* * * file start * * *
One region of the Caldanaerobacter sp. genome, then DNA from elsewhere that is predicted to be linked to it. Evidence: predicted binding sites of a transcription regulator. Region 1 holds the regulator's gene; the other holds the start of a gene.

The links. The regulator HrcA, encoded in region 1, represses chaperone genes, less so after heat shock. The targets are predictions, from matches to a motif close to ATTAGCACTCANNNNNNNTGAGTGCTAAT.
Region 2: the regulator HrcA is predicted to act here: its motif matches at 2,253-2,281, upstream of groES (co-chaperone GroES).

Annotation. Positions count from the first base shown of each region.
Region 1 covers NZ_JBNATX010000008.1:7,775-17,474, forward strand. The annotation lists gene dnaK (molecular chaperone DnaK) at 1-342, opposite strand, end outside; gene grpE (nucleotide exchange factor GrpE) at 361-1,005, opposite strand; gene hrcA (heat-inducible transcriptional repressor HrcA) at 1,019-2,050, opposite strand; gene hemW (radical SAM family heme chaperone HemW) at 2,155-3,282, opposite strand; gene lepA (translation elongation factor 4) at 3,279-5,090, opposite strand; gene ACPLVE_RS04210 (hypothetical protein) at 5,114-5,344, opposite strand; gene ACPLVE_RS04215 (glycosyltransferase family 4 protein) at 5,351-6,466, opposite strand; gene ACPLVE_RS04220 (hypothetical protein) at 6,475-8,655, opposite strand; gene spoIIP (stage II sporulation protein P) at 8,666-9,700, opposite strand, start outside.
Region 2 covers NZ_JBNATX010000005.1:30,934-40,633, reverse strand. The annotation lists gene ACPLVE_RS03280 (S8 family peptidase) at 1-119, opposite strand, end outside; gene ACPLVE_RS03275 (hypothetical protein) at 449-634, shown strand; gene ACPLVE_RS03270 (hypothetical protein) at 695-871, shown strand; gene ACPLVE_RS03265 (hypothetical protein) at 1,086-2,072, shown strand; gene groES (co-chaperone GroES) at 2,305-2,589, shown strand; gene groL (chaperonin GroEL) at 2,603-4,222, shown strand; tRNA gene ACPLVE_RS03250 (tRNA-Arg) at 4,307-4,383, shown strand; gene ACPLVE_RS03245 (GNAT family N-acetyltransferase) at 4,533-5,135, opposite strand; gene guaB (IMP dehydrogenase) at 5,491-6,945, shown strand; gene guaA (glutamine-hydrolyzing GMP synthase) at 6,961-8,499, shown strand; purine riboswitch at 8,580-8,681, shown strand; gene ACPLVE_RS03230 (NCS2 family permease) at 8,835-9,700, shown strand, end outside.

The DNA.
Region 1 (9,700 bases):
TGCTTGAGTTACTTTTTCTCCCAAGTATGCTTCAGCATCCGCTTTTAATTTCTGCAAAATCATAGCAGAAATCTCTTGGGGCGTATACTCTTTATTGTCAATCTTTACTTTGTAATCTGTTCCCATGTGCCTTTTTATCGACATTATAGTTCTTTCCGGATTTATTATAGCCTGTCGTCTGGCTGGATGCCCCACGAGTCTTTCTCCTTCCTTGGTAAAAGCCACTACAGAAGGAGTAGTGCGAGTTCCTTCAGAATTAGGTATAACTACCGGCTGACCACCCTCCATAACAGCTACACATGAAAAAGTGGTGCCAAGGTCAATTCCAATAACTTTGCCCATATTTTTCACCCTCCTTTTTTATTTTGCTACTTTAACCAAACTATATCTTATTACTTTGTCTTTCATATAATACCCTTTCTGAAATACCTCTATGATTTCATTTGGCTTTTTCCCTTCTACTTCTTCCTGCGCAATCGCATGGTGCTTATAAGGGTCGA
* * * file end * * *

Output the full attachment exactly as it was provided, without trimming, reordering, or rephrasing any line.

One region of the Caldanaerobacter sp. genome, then DNA from elsewhere that is predicted to be linked to it. Evidence: predicted binding sites of a transcription regulator. Region 1 holds the regulator's gene; the other holds the start of a gene.

The links. The regulator HrcA, encoded in region 1, represses chaperone genes, less so after heat shock. The targets are predictions, from matches to a motif close to ATTAGCACTCANNNNNNNTGAGTGCTAAT.
Region 2: the regulator HrcA is predicted to act here: its motif matches at 2,253-2,281, upstream of groES (co-chaperone GroES).

Annotation. Positions count from the first base shown of each region.
Region 1 covers NZ_JBNATX010000008.1:7,775-17,474, forward strand. The annotation lists gene dnaK (molecular chaperone DnaK) at 1-342, opposite strand, end outside; gene grpE (nucleotide exchange factor GrpE) at 361-1,005, opposite strand; gene hrcA (heat-inducible transcriptional repressor HrcA) at 1,019-2,050, opposite strand; gene hemW (radical SAM family heme chaperone HemW) at 2,155-3,282, opposite strand; gene lepA (translation elongation factor 4) at 3,279-5,090, opposite strand; gene ACPLVE_RS04210 (hypothetical protein) at 5,114-5,344, opposite strand; gene ACPLVE_RS04215 (glycosyltransferase family 4 protein) at 5,351-6,466, opposite strand; gene ACPLVE_RS04220 (hypothetical protein) at 6,475-8,655, opposite strand; gene spoIIP (stage II sporulation protein P) at 8,666-9,700, opposite strand, start outside.
Region 2 covers NZ_JBNATX010000005.1:30,934-40,633, reverse strand. The annotation lists gene ACPLVE_RS03280 (S8 family peptidase) at 1-119, opposite strand, end outside; gene ACPLVE_RS03275 (hypothetical protein) at 449-634, shown strand; gene ACPLVE_RS03270 (hypothetical protein) at 695-871, shown strand; gene ACPLVE_RS03265 (hypothetical protein) at 1,086-2,072, shown strand; gene groES (co-chaperone GroES) at 2,305-2,589, shown strand; gene groL (chaperonin GroEL) at 2,603-4,222, shown strand; tRNA gene ACPLVE_RS03250 (tRNA-Arg) at 4,307-4,383, shown strand; gene ACPLVE_RS03245 (GNAT family N-acetyltransferase) at 4,533-5,135, opposite strand; gene guaB (IMP dehydrogenase) at 5,491-6,945, shown strand; gene guaA (glutamine-hydrolyzing GMP synthase) at 6,961-8,499, shown strand; purine riboswitch at 8,580-8,681, shown strand; gene ACPLVE_RS03230 (NCS2 family permease) at 8,835-9,700, shown strand, end outside.

The DNA.
Region 1 (9,700 bases):
TGCTTGAGTTACTTTTTCTCCCAAGTATGCTTCAGCATCCGCTTTTAATTTCTGCAAAATCATAGCAGAAATCTCTTGGGGCGTATACTCTTTATTGTCAATCTTTACTTTGTAATCTGTTCCCATGTGCCTTTTTATCGACATTATAGTTCTTTCCGGATTTATTATAGCCTGTCGTCTGGCTGGATGCCCCACGAGTCTTTCTCCTTCCTTGGTAAAAGCCACTACAGAAGGAGTAGTGCGAGTTCCTTCAGAATTAGGTATAACTACCGGCTGACCACCCTCCATAACAGCTACACATGAAAAAGTGGTGCCAAGGTCAATTCCAATAACTTTGCCCATATTTTTCACCCTCCTTTTTTATTTTGCTACTTTAACCAAACTATATCTTATTACTTTGTCTTTCATATAATACCCTTTCTGAAATACCTCTATGATTTCATTTGGCTTTTTCCCTTCTACTTCTTCCTGCGCAATCGCATGGTGCTTATAAGGGTCGA